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13th February 2000

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Rising from the ashes

By Kumudini Hettiarachchi

Anoja Weerasinghe"What wrong have I done?" is Anoja Weerasinghe's heart-rending plea as she struggles to rise up from the ashes and rebuild her dreams, while going about her work. The work she knows best and which has brought international fame not only to her personally, but also to Sri Lanka.

And as she plays the tragic role of Hecuba, the Trojan queen who has faced it all - the death of her husband, the loss of her children, the destruction of her land and a life of humiliation as a slave to the victors - in the popular Greek anti-war drama Trojan Women, the pain is doubly intense. For there is real-life heartache for her. She has lost all her life's precious work and the country a record of the history of cinema at the hands of goons.

"Twenty-two years of work as an artiste has gone up in flames along with a dream. The dream to set up a museum back in my home in the remote and tiny village of Hitikula in Moneragala.

"This yearning to set up a 'chuti' museum got into me, when I visited Stratford-upon-Avon, while studying in England," Anoja explains, adding hastily that she never compared herself to Shakespeare.

She had collected photographs, paper clippings, books, clothes and shoes throughout her career. 

"I even had costumes from my first film, Monaratenne. There were also boxes and boxes of valuable books. Though many people do not know, I have been holding workshops on acting for underprivileged children in remote areas in Polonnaruwa, Anuradhapura, Tangalle and Moneragala. I have visited government rehabilitation camps for JVP members, army camps, all parts of Jaffna and worked towards helping the disabled through the Sunethra Bandaranaike Trust.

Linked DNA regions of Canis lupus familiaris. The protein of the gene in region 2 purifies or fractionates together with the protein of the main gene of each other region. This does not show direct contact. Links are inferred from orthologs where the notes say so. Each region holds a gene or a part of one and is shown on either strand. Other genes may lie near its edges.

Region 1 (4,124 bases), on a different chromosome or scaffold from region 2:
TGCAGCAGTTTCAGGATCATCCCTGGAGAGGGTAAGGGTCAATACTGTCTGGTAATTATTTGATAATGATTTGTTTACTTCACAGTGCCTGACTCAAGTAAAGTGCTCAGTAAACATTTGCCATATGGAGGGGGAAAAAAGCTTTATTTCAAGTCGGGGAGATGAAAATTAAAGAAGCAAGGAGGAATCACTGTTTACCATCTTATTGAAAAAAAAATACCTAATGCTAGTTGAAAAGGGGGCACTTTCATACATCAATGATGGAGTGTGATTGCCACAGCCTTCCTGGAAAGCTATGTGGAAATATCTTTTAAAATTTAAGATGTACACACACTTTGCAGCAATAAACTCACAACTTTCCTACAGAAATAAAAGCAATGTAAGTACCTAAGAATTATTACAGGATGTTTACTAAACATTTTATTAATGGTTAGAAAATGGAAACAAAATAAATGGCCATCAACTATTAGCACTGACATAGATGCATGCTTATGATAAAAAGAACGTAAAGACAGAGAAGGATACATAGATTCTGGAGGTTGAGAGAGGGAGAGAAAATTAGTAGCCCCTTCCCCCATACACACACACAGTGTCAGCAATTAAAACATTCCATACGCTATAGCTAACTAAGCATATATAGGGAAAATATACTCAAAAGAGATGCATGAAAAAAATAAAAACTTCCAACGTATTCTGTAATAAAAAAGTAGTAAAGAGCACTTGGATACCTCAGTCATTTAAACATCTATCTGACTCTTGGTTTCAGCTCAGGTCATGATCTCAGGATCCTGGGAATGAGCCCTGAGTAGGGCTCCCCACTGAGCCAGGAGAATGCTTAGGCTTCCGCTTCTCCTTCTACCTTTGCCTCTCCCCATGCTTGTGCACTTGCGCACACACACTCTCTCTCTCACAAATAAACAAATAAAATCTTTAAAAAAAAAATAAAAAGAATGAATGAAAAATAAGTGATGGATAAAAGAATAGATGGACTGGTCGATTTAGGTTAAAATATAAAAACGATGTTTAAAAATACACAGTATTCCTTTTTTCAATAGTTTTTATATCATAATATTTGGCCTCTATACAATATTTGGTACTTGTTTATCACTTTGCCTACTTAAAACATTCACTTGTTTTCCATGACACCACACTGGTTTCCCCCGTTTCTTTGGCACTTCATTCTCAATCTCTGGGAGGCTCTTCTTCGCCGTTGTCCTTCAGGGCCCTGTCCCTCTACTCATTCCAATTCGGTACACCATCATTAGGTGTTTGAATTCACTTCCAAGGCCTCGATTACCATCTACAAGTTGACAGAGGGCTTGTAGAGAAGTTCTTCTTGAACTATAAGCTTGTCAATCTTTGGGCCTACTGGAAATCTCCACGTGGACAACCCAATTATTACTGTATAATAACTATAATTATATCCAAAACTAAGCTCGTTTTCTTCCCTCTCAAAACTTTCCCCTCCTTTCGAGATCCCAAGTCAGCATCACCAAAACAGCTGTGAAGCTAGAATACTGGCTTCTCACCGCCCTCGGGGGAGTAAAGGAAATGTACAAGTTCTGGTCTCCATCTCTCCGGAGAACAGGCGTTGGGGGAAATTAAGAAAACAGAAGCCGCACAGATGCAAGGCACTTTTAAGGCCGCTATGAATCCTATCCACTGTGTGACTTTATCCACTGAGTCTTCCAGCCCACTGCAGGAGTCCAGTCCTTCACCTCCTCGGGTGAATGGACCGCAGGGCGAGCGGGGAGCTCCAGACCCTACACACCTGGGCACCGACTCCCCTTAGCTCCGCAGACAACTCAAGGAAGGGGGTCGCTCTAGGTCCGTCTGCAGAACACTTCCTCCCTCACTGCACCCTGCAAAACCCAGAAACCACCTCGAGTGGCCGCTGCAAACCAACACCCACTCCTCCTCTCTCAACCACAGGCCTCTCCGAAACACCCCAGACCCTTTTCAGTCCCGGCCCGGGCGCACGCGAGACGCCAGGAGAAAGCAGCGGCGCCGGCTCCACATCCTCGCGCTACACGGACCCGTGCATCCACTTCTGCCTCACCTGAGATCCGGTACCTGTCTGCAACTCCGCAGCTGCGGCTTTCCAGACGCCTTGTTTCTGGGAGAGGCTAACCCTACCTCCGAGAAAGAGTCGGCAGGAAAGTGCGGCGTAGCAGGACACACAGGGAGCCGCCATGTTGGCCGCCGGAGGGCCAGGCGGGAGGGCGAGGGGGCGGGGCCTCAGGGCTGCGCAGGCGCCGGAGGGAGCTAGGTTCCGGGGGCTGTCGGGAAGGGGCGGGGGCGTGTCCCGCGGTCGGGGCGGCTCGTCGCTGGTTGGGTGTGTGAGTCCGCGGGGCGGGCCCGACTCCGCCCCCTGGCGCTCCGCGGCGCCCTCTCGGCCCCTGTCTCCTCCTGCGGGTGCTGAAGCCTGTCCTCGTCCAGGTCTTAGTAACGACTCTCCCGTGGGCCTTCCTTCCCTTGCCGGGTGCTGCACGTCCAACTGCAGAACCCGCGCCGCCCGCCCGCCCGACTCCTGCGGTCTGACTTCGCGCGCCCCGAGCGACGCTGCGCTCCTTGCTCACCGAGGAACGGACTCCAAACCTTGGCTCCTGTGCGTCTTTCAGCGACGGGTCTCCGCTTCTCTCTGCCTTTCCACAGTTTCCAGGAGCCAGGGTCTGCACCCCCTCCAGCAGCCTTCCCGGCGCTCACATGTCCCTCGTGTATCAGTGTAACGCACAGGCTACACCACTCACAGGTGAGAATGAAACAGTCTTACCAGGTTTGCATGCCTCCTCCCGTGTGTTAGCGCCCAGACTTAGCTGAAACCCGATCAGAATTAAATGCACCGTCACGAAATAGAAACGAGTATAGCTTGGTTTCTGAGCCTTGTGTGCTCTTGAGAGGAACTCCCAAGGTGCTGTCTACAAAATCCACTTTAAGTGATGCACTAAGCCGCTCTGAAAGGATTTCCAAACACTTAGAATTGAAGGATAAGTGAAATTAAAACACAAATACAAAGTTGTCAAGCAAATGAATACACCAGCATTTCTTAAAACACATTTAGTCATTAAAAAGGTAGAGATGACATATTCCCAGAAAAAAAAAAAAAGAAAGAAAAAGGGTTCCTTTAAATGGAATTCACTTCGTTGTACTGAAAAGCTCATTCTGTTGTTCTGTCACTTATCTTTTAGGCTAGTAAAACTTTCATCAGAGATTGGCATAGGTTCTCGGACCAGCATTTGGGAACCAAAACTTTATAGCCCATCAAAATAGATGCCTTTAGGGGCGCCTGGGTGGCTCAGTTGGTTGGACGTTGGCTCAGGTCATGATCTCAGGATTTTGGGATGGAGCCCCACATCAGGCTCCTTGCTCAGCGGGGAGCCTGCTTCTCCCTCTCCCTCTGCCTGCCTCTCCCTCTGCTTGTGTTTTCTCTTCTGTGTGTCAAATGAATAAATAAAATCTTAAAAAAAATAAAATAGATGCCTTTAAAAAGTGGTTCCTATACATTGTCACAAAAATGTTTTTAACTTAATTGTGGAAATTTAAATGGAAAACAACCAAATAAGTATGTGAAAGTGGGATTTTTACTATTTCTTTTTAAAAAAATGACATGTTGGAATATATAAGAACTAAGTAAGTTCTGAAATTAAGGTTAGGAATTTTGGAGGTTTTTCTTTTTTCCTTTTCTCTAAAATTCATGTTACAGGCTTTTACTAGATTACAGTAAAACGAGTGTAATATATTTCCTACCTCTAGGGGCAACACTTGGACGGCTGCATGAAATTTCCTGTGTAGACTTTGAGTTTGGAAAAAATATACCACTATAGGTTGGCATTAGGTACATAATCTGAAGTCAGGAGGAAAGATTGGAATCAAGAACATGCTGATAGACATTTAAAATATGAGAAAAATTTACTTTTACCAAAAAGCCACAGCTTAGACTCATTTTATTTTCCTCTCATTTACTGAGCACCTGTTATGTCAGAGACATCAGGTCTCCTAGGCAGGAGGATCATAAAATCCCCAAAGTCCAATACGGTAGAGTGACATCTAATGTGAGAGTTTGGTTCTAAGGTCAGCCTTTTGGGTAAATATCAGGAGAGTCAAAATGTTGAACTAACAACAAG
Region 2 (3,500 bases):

"When the monk in my village was renovating the temple I did not have money to help him financially, but I promised that I would set up a well-equipped library there for the village children. I intended to raise funds through a musical show there, after taking all the well-known artistes. Now only ash is left in place of all those books I collected with difficulty."

In the past few years, there have been several Retrospective Film Festivals for her in some International Film Festivals. 

"In my country and abroad I have many who are fond of me and I can easily rebuild my life with their kind assistance," she says, adding, "but what really broke my heart is that the flames that engulfed my dear home, have destroyed what I can never again buy with money." 

"Among them were subtitled copies of movies including 'Sirimedura', 'Kelimadala', 'Gurugedera', 'Surabithena' and 'Juliatge Bhumikawa'. Another is the copy of Paul Cox's film 'Island' in which I acted and which won acclaim worldwide," she says with a break in her voice. 

"That was the price I paid for just three days of getting involved in politics and addressing two press conferences," Anoja who turned 45 on January 21 said.